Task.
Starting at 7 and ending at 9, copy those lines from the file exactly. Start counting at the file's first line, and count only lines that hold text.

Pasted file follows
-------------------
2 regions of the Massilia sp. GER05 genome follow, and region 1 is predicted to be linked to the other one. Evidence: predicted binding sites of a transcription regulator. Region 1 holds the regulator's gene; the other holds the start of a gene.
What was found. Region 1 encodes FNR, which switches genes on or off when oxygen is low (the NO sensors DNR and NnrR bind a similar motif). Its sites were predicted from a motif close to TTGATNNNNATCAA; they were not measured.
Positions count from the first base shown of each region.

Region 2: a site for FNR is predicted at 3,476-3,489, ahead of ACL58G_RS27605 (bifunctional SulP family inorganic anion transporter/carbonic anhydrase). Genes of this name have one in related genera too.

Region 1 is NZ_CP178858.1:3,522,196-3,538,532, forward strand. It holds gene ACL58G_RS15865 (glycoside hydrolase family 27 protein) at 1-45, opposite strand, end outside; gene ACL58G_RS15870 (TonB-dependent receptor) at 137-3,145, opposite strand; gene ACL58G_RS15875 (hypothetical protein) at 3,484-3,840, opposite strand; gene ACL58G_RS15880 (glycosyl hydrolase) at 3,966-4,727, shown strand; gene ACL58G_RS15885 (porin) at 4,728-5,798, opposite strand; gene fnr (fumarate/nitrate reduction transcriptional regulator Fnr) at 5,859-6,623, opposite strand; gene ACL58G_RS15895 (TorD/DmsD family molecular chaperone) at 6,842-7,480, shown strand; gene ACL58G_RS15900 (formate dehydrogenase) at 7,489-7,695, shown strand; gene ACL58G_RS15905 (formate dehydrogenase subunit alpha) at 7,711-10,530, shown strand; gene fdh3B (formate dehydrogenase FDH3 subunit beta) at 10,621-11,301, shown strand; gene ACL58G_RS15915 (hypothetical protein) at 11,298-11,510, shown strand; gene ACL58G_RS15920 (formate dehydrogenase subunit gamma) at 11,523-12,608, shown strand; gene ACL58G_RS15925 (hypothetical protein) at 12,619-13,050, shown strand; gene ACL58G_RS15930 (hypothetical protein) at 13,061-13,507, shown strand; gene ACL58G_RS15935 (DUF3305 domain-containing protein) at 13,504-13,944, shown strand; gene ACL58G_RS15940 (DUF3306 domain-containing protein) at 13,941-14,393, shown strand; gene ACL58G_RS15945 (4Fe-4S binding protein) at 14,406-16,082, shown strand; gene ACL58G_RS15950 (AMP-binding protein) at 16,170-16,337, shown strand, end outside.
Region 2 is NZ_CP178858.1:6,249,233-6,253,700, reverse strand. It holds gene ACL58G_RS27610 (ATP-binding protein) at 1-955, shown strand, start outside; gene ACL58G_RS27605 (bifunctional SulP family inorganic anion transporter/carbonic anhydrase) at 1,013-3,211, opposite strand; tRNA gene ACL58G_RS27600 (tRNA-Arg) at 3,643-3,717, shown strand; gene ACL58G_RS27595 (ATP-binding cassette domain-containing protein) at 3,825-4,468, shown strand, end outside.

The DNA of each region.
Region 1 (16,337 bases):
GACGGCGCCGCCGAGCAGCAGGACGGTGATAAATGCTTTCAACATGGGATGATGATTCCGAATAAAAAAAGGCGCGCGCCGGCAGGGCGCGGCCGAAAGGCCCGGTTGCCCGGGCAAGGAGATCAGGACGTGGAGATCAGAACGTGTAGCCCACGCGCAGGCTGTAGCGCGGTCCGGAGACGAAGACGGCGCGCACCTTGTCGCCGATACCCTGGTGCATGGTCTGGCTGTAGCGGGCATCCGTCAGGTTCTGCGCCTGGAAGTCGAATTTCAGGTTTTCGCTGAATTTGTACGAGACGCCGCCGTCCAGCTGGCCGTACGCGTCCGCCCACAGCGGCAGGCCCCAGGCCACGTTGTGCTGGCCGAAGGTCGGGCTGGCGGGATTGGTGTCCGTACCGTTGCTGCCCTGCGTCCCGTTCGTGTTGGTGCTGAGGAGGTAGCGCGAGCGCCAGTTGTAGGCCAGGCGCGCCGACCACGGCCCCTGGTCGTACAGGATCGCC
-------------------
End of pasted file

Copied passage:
The DNA of each region.
Region 1 (16,337 bases):
GACGGCGCCGCCGAGCAGCAGGACGGTGATAAATGCTTTCAACATGGGATGATGATTCCGAATAAAAAAAGGCGCGCGCCGGCAGGGCGCGGCCGAAAGGCCCGGTTGCCCGGGCAAGGAGATCAGGACGTGGAGATCAGAACGTGTAGCCCACGCGCAGGCTGTAGCGCGGTCCGGAGACGAAGACGGCGCGCACCTTGTCGCCGATACCCTGGTGCATGGTCTGGCTGTAGCGGGCATCCGTCAGGTTCTGCGCCTGGAAGTCGAATTTCAGGTTTTCGCTGAATTTGTACGAGACGCCGCCGTCCAGCTGGCCGTACGCGTCCGCCCACAGCGGCAGGCCCCAGGCCACGTTGTGCTGGCCGAAGGTCGGGCTGGCGGGATTGGTGTCCGTACCGTTGCTGCCCTGCGTCCCGTTCGTGTTGGTGCTGAGGAGGTAGCGCGAGCGCCAGTTGTAGGCCAGGCGCGCCGACCACGGCCCCTGGTCGTACAGGATCGCC